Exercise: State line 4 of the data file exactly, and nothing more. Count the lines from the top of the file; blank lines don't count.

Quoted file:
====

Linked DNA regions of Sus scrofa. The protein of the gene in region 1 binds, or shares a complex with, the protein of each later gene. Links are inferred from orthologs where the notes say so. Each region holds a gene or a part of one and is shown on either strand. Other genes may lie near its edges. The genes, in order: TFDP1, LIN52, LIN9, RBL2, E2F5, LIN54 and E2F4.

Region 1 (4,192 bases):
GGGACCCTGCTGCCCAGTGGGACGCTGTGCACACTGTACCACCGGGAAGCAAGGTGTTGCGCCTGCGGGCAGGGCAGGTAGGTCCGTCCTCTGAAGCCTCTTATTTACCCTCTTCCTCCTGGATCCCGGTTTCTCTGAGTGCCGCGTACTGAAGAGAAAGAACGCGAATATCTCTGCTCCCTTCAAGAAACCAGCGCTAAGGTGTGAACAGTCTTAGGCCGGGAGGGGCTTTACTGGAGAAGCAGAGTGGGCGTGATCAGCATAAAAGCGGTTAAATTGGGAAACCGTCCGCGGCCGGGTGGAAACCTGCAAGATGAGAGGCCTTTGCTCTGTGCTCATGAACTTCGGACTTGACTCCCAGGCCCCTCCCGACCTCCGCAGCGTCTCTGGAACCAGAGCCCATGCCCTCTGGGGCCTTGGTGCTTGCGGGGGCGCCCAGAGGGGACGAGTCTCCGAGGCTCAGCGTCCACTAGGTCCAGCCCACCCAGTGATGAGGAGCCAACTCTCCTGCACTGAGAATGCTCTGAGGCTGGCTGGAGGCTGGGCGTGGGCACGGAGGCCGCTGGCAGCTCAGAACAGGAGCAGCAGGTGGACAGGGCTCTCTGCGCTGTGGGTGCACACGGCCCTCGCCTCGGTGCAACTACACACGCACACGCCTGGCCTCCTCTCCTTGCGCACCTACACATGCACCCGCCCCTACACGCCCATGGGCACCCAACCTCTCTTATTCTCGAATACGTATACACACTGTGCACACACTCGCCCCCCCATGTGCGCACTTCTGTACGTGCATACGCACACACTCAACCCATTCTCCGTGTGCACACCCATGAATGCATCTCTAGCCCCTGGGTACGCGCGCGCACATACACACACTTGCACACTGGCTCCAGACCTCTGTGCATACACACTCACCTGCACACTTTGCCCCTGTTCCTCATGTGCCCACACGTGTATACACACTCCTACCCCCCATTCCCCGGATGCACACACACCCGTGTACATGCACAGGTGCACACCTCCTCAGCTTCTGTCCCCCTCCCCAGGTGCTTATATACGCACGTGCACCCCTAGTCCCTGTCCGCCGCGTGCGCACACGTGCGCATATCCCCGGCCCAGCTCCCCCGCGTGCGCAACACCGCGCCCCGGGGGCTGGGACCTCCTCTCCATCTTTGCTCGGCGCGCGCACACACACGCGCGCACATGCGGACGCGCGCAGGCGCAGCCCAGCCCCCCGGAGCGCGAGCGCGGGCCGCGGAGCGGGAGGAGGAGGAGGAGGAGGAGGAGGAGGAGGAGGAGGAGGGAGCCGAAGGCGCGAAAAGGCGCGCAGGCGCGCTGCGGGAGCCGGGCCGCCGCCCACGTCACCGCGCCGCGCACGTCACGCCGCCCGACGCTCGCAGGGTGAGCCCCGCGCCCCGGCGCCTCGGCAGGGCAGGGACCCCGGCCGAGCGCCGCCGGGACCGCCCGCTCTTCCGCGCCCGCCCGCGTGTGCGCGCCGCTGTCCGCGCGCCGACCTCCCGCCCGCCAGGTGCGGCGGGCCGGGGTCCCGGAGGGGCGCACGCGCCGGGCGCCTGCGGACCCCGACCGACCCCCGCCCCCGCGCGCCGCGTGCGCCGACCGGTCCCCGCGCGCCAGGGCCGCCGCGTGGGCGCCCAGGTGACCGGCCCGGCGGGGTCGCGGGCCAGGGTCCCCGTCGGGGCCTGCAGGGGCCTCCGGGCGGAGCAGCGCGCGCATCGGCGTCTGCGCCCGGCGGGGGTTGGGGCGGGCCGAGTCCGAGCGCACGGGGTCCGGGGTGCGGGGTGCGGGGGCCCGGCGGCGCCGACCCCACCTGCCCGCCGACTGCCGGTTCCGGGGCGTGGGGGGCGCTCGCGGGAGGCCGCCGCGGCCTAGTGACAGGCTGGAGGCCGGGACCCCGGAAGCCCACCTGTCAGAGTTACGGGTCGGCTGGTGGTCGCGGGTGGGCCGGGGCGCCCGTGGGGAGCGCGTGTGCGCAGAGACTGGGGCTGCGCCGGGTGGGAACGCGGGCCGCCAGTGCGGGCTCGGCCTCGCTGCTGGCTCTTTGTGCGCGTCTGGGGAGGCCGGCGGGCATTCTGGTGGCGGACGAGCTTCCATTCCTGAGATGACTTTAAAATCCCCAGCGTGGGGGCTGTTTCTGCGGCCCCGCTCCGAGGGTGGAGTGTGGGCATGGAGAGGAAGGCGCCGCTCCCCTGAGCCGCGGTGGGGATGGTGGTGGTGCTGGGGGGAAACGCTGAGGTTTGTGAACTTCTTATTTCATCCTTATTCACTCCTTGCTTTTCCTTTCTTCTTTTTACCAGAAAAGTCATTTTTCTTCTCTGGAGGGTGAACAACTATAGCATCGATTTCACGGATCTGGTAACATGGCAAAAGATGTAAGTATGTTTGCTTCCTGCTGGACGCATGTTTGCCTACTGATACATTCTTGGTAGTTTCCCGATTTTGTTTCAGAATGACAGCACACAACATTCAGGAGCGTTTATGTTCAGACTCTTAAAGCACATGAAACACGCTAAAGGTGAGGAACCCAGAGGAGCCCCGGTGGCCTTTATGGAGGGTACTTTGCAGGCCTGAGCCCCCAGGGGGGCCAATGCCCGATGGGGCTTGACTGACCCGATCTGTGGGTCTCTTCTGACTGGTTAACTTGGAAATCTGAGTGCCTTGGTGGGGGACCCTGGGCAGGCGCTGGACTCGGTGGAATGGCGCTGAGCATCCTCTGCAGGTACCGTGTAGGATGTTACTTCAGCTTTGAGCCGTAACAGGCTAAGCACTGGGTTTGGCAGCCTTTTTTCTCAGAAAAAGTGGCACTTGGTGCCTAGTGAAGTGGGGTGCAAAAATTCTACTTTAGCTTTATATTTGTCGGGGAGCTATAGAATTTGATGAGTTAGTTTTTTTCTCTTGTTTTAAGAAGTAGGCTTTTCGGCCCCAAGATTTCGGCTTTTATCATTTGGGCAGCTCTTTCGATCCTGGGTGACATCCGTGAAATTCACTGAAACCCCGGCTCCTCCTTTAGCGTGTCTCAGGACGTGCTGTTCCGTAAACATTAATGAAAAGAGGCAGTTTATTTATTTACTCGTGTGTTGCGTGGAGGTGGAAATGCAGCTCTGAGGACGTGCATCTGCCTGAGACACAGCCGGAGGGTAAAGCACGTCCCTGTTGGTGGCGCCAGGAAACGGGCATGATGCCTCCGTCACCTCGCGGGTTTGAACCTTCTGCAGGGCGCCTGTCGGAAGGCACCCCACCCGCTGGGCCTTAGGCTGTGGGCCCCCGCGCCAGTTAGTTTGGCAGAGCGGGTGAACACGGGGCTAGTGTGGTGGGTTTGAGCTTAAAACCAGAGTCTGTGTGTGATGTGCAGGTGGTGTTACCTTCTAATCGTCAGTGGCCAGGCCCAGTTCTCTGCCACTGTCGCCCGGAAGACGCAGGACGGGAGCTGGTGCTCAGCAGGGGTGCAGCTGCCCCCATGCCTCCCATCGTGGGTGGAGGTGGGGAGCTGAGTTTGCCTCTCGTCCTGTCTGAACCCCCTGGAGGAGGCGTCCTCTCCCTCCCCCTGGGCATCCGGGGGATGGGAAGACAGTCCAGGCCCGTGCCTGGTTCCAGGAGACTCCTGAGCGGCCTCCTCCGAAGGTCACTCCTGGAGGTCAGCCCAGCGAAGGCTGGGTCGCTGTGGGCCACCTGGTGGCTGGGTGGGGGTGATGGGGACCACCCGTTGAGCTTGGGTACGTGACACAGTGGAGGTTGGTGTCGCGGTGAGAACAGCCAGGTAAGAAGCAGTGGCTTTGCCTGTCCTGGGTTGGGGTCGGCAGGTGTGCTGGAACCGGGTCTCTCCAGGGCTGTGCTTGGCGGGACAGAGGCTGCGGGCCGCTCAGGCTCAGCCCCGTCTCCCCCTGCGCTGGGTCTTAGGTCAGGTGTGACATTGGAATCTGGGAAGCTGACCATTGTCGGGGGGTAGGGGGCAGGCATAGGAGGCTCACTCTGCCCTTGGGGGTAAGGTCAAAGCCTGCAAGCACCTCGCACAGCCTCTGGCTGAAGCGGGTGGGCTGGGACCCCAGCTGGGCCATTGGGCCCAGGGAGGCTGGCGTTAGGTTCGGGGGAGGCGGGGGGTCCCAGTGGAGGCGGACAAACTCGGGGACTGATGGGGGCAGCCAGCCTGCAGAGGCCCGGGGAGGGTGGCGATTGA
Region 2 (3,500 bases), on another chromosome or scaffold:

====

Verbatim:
Region 2 (3,500 bases), on another chromosome or scaffold: